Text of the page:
CORRECTED-GLOBAL MARKETS-Italian leadership squabble weighs as shares halt hot run

Thu Feb 13, 2014 12:40pm EST

(Corrects to show rally was six days.)

* Shares dip after 6-day rally, Italy politics weigh in Europe

* Gold eases after hitting 3-month high

* Investors look for more proof of solid U.S. growth

By Marc Jones

LONDON, Feb 13 (Reuters) - World shares stepped back from three-week highs on Thursday, as a six-day run of gains fuelled by assurances from major central banks about their supportive policies came to a halt.

In Europe, the fading momentum was compounded by fresh political uncertainty in Italy where Prime Minister Enrico Letta defied pressure to make way for the centre-left leader Matteo Renzi.

Italian stocks led the losses among the region's bourses with a fall of 1.1 percent, while the country's government bonds were the worst performers on the debt market.

"Right now you are not sure which (political) scenario will be in play and some of the scenarios could lead to inaction," said UniCredit strategist Luca Cazzulani in Milan.

"Any sort of political uncertainty can be unwelcome, but it is certainly not only factor. Some people are booking profits and Italy also has bond auctions today."

A batch of disappointing updates from blue-chip companies in Europe also weighed on the region's stock markets.

In Asian trading, Wall Street's stumble overnight and ongoing nervousness about the global recovery had taken their toll.

MSCI's broadest index of Asia-Pacific shares outside Japan fell 0.7 percent after jumping 4.5 percent in the previous five sessions. Japan's Nikkei fell 1.8 percent but that too was after a 4.6 percent surge in the past three days.

Markets are still sitting on solid gains that stem from relief over the continuity in Federal Reserve policy, hints that the European Central Bank could provide more support in the euro zone and an easing of pressure on emerging markets.

Janet Yellen's appearance in front of a Senate banking panel scheduled for later has been postponed due to bad weather . But she made it clear on Tuesday, in her first public remarks since becoming Fed chair, that she would not make any abrupt changes to monetary policy.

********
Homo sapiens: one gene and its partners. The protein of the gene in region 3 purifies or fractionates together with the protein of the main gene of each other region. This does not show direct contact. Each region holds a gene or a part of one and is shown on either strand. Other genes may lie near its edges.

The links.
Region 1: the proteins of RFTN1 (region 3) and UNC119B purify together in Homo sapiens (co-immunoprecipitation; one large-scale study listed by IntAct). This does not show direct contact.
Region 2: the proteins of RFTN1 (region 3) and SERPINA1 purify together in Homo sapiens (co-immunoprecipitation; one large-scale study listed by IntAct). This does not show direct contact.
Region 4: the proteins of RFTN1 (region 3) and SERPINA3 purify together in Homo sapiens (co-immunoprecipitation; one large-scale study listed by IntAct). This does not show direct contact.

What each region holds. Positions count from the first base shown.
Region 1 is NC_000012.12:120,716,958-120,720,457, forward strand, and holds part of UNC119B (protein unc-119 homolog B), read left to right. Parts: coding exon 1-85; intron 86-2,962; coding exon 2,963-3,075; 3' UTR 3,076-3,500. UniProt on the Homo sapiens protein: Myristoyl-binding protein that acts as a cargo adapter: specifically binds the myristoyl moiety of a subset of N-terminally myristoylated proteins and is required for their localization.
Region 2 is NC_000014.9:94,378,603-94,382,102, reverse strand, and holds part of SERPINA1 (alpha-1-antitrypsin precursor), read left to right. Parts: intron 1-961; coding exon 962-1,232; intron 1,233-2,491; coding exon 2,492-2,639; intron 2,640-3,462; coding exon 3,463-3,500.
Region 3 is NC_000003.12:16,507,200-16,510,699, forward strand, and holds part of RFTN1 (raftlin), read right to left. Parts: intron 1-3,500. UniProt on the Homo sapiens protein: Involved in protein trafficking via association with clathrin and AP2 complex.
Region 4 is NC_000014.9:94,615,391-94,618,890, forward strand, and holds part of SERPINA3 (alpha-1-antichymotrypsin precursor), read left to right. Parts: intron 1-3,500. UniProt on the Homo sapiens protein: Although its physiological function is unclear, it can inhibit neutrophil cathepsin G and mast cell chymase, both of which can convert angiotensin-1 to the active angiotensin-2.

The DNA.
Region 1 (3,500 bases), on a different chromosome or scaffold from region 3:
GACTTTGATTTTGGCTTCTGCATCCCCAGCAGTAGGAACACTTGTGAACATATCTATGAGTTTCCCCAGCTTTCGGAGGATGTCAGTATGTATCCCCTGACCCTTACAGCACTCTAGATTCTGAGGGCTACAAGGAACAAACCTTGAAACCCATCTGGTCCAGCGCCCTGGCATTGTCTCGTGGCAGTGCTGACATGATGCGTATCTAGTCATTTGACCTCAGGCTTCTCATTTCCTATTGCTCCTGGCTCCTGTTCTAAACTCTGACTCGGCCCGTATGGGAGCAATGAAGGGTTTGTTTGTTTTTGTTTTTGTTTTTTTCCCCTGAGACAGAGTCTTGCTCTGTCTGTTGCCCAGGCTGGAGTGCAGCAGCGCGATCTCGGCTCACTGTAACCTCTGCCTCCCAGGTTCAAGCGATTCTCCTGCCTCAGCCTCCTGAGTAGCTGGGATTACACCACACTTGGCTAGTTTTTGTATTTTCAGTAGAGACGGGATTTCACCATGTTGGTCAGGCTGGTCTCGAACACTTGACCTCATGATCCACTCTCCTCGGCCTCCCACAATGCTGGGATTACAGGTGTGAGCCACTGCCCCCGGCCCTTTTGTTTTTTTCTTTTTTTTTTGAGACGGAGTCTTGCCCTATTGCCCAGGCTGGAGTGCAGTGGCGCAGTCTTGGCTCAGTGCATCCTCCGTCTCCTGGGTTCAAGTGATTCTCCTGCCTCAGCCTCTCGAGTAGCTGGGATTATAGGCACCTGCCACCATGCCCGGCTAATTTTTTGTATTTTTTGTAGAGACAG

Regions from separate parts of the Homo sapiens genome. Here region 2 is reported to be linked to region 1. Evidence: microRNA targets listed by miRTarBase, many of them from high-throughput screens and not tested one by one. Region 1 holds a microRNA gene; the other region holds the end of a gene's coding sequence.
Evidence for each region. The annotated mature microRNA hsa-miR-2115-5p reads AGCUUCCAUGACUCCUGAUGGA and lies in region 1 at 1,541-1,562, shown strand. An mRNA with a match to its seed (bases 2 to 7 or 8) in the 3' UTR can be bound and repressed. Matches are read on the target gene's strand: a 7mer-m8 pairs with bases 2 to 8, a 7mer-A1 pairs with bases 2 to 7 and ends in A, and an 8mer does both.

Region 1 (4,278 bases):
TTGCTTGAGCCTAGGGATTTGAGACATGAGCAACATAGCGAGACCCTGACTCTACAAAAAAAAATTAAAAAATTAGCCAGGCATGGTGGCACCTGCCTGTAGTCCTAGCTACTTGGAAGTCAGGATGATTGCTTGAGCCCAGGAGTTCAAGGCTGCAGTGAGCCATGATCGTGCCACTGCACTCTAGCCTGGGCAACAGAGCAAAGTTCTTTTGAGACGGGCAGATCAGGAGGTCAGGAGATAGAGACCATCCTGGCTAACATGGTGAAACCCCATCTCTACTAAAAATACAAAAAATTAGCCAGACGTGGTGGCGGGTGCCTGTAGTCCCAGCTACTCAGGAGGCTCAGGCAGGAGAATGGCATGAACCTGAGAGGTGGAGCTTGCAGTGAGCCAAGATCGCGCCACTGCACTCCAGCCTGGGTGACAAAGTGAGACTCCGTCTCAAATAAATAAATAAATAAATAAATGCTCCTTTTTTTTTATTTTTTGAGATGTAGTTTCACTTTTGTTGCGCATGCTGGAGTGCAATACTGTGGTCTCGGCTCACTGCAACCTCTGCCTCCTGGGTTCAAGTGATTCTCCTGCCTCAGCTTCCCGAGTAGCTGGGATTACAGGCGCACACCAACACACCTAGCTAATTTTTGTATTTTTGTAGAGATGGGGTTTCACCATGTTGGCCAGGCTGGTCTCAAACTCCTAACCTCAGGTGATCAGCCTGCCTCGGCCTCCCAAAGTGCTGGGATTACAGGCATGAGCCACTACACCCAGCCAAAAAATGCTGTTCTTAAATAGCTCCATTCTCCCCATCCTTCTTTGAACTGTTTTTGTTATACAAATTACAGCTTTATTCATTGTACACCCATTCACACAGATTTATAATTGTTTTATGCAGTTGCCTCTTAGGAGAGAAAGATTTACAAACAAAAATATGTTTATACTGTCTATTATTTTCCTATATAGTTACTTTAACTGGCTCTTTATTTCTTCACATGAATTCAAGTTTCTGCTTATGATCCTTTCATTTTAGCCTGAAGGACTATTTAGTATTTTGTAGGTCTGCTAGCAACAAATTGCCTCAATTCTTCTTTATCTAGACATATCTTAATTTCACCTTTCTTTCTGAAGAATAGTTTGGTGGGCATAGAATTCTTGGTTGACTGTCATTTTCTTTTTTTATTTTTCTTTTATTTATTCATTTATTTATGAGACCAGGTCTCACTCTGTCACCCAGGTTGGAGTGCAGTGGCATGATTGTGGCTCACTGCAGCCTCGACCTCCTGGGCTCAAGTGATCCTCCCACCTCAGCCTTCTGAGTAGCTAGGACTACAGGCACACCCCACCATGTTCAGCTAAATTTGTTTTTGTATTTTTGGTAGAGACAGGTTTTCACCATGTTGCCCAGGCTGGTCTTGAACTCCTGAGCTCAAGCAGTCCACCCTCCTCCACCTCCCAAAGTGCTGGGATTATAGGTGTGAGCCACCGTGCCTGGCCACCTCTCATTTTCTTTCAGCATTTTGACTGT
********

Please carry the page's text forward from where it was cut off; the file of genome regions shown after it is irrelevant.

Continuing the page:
Adding to the positive mood, Congress approved legislation on Wednesday to increase the U.S. government's debt limit for a year, avoiding chances of a repeat of the political showdown that led to government shutdown in October.

DATA WOBBLES

In the currency market, the British pound stood out after a surprisingly upbeat economic outlook from the Bank of England prompted markets to price in an interest rate hike in early 2015.

The sterling edged up to $1.6633 in early trading , getting near its 2 1/2-year high of $1.6667 hit late last month.

The euro also saw a bit of a recovery to $1.3626, having tumbled on Tuesday after ECB Executive Board member Benoit Coeure told Reuters cutting rates and charging banks to park spare cash at the ECB was "a very possible option" and one it was looking at seriously.

"Coeure's comments cannot be lightly dismissed and stoke expectations for action at the March meeting," said Sean Callow, currency strategist at Westpac in Sydney.

The biggest mover among the majors was the Australian dollar . It tumbled around one percent to $0.8934 after Australian unemployment hit its highest in a decade, reviving rate cut speculation.

As risk assets took a back seat, oil prices fell with U.S. crude futures back under $100 a barrel after dropping 1 percent from Wednesday's four-month high. Gold prices also eased to $1,288, after racing to a three-month high of $1,295.91 the previous day.

Recent U.S. data, including two straight months of weak jobs growth, have raised questions over whether the world's biggest economy can sustain the strength it showed in the second half of last year.

While it shows the global recovery may not be as strong as many economists had hoped, investors have the comfort that it could prolong the lifespan of ultra-easy central bank support that has seen a surge in markets in the last couple of years.

"There are emerging doubts about whether you can just blame all the soft data on the weather," said Norihiro Fujito, a senior investment strategist at Mitsubishi UFJ Morgan Stanley Securities, referring to the recent U.S. cold snap.

"Investors are a bit bewildered. While they are relieved that major events are out of the way, they are still hesitating to chase shares higher."

Next up on the data front are January retail sales and weekly jobless claims data, both due to be released at 1330 GMT. (Additional reporting by Hideyuki Sano in Tokyo and Ian Chua in Sydney; Editing by Toby Chopra)